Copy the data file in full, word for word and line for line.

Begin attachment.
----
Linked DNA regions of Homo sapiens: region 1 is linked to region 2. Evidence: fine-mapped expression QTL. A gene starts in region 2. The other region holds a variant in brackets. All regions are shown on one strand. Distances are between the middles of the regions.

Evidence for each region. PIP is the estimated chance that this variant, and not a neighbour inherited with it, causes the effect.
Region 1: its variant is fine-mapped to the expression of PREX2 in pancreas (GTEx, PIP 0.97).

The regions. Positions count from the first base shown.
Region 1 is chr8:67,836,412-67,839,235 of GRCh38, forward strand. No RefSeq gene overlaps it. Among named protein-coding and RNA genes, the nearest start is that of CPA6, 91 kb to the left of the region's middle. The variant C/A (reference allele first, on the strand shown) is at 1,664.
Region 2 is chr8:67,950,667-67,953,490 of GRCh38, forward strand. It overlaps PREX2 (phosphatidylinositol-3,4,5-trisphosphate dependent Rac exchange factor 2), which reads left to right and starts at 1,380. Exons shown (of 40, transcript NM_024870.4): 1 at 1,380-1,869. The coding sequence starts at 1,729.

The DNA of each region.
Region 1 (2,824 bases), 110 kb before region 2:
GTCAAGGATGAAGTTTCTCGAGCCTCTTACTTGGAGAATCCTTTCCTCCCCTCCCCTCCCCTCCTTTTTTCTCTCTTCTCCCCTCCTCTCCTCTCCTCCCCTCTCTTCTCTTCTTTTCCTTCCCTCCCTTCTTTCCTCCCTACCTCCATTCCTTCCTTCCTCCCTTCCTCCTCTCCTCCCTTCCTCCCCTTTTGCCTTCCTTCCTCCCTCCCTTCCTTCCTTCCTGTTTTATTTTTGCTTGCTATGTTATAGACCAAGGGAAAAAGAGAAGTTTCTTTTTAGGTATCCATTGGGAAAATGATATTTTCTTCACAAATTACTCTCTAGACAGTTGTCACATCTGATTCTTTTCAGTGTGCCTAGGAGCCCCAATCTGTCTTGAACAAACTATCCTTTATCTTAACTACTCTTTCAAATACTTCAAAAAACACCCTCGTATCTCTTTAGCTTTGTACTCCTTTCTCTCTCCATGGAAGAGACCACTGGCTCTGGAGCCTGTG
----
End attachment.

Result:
Linked DNA regions of Homo sapiens: region 1 is linked to region 2. Evidence: fine-mapped expression QTL. A gene starts in region 2. The other region holds a variant in brackets. All regions are shown on one strand. Distances are between the middles of the regions.

Evidence for each region. PIP is the estimated chance that this variant, and not a neighbour inherited with it, causes the effect.
Region 1: its variant is fine-mapped to the expression of PREX2 in pancreas (GTEx, PIP 0.97).

The regions. Positions count from the first base shown.
Region 1 is chr8:67,836,412-67,839,235 of GRCh38, forward strand. No RefSeq gene overlaps it. Among named protein-coding and RNA genes, the nearest start is that of CPA6, 91 kb to the left of the region's middle. The variant C/A (reference allele first, on the strand shown) is at 1,664.
Region 2 is chr8:67,950,667-67,953,490 of GRCh38, forward strand. It overlaps PREX2 (phosphatidylinositol-3,4,5-trisphosphate dependent Rac exchange factor 2), which reads left to right and starts at 1,380. Exons shown (of 40, transcript NM_024870.4): 1 at 1,380-1,869. The coding sequence starts at 1,729.

The DNA of each region.
Region 1 (2,824 bases), 110 kb before region 2:
GTCAAGGATGAAGTTTCTCGAGCCTCTTACTTGGAGAATCCTTTCCTCCCCTCCCCTCCCCTCCTTTTTTCTCTCTTCTCCCCTCCTCTCCTCTCCTCCCCTCTCTTCTCTTCTTTTCCTTCCCTCCCTTCTTTCCTCCCTACCTCCATTCCTTCCTTCCTCCCTTCCTCCTCTCCTCCCTTCCTCCCCTTTTGCCTTCCTTCCTCCCTCCCTTCCTTCCTTCCTGTTTTATTTTTGCTTGCTATGTTATAGACCAAGGGAAAAAGAGAAGTTTCTTTTTAGGTATCCATTGGGAAAATGATATTTTCTTCACAAATTACTCTCTAGACAGTTGTCACATCTGATTCTTTTCAGTGTGCCTAGGAGCCCCAATCTGTCTTGAACAAACTATCCTTTATCTTAACTACTCTTTCAAATACTTCAAAAAACACCCTCGTATCTCTTTAGCTTTGTACTCCTTTCTCTCTCCATGGAAGAGACCACTGGCTCTGGAGCCTGTG